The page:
This elegant piece displays the best qualities of Hemba sculpture in a compact, well-modelled and well-preserved form. It constitutes a standing female figure with flexed knees and hips, full-square and with her hands placed on her protuberant abdomen. Her limbs and the profiles of her body are a series of elegant curves, the most prominent parts of which are endowed with a glossy patina of age and use wear. The neck is tall and slender, topped with a supremely well-carved head with a very serene and reflective face. The coiffure is traditional, being posteriorly elongated in the form of four flanges surrounding a depression in the apex of the hair. Perhaps the most remarkable aspect of this piece is the superb patination and the deep colour of the wood.
The Hemba are an agriculturally-based group living on the banks of the Lualaba River, in what was once Zaire. They are arranged into large groups which approximate to clan, each of which has a common ancestor, and is headed by an elder known as the Fuma Mwalo. He is responsible for justice, receives tribute from his subordinates; his power is counterbalanced by secret societies called Bukazanzi (for men) and Bukibilo (for women). One of his other tasks is holding socially important sculptures that represent ancestors, the guiding force for much of Hemba society.
As stated, most sculptures pertain to ancestor worship, and it is notable that the Luba – with which the Hemba were long considered to be contiguous – have a similar system and presumably therefore a common ancestry. Their works can usually be differentiated, however, on the basis of carving subtlety, as well as – although something of a subjective measure – the quality of detailing, the serenity of expression and the somewhat impassive quality of most Hemba pieces. One of the very few indigenous artists known specifically to western art historians was a member of the Hemba group; the “Master of Buli” is known for his unique rendering of human features in an elongated, somewhat simian manner. Masks are very rare – there are two types, the significance of which is currently unclear. In addition to prestige items such as stools, staffs and the like, there are three main types of figures. Ancestor statues are called Singiti, and are usually male. Warrior figures are uncommon, and resemble ancestors except for the fact that they are carrying weapons. Janus figures called Kabeja are kept by the Fumu Mwalo of each group, and are worshipped as the embodiment of protector spirits. Female sculptures are rarer, and are associated with fertility, and also sometimes with paraphernalia used for divination and soothsaying.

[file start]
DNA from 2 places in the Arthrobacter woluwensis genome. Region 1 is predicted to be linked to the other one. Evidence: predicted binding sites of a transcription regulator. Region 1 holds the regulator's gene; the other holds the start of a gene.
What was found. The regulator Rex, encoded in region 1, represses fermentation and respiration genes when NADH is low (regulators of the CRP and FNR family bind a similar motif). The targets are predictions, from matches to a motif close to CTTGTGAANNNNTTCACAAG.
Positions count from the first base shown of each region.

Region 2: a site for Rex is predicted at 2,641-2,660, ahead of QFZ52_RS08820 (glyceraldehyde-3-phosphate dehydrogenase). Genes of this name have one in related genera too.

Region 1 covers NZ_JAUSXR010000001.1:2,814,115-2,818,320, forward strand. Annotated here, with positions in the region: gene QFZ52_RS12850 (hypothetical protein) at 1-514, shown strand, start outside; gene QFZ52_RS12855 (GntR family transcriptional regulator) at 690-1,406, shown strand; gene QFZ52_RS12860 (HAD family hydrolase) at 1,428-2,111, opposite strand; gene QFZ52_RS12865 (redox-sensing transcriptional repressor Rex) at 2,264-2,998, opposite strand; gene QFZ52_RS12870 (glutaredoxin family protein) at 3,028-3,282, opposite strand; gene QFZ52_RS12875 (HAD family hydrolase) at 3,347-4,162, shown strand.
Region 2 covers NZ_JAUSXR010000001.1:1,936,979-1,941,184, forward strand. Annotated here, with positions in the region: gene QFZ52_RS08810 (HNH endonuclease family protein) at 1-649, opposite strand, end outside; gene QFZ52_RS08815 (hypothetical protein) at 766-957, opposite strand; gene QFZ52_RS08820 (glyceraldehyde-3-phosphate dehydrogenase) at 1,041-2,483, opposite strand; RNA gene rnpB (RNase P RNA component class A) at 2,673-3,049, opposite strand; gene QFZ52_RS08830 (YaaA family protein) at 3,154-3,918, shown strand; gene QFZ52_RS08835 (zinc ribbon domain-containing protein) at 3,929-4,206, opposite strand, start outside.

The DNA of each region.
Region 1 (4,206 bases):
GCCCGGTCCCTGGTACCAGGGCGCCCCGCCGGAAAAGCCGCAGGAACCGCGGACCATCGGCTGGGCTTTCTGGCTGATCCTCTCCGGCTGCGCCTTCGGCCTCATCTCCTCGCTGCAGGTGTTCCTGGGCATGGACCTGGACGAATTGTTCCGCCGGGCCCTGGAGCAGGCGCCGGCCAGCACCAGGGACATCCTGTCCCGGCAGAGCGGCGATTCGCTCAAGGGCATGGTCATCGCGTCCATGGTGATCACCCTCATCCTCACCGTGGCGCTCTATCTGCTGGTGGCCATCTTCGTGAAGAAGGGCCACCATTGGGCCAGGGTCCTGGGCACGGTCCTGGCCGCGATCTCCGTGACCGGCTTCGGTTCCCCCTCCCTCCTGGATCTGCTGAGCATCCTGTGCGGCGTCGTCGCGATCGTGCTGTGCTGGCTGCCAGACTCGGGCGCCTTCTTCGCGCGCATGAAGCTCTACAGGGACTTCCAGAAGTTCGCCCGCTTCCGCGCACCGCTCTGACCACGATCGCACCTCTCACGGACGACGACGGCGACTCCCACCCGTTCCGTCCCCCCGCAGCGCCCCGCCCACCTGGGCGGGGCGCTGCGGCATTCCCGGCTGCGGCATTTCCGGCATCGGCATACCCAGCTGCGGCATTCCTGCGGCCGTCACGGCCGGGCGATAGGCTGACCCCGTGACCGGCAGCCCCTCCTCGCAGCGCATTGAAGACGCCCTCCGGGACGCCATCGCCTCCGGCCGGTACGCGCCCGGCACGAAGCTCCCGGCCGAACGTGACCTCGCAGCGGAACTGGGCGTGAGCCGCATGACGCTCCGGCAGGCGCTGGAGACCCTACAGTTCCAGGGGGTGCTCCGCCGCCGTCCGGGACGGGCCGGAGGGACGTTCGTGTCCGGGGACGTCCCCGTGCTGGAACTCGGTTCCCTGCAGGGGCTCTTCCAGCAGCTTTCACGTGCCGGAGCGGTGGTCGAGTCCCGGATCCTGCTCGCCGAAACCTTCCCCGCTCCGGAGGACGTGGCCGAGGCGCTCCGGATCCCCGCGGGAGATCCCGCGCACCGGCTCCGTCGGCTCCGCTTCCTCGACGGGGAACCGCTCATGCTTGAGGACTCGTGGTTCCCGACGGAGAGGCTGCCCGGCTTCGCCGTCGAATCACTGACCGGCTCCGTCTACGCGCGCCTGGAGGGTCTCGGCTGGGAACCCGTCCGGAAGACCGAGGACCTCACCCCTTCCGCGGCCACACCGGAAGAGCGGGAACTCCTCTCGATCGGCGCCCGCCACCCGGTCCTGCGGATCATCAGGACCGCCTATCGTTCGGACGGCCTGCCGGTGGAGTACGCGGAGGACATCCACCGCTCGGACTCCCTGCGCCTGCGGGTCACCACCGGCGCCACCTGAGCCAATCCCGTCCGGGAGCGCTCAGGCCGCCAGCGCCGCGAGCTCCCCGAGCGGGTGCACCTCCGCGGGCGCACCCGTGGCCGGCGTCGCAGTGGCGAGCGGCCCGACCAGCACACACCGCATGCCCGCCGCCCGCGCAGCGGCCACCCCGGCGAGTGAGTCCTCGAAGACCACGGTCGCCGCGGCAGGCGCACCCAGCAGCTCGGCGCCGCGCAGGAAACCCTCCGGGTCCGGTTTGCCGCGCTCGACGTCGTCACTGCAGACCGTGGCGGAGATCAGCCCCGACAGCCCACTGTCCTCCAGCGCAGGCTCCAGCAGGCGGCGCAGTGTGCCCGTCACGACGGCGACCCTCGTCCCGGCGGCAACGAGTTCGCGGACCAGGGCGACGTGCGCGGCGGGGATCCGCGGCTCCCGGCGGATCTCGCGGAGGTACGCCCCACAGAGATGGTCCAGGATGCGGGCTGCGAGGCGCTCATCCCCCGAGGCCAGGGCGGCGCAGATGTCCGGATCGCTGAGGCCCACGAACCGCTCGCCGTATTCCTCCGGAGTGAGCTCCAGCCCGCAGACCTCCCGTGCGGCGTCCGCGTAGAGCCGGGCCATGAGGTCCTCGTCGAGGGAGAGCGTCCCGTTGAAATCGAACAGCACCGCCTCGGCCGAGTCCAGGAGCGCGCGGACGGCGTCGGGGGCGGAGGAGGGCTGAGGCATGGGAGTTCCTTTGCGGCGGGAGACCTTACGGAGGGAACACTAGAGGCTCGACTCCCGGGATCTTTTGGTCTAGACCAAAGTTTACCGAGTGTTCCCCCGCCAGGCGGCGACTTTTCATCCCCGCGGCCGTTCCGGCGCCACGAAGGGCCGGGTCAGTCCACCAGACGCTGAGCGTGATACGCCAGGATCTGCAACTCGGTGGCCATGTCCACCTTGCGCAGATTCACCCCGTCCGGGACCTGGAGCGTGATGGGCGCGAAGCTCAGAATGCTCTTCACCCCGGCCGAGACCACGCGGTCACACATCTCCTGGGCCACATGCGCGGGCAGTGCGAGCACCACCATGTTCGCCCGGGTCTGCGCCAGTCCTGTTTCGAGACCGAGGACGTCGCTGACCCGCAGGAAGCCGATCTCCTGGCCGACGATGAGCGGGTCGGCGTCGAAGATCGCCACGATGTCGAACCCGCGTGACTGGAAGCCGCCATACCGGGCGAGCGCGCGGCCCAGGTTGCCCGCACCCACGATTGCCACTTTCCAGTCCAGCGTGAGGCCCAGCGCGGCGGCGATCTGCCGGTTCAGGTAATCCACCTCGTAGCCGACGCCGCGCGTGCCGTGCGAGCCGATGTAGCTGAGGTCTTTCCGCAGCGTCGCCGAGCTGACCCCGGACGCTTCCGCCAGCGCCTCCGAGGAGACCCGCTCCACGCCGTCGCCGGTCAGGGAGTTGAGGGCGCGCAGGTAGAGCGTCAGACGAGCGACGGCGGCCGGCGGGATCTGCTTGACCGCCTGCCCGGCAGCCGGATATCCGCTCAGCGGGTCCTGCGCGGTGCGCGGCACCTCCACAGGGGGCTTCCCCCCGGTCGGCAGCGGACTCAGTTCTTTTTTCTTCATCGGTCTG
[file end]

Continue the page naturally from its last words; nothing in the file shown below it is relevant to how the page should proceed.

This is an attractive and refined piece of African art, and would be a striking addition to any collection or sophisticated domestic environment.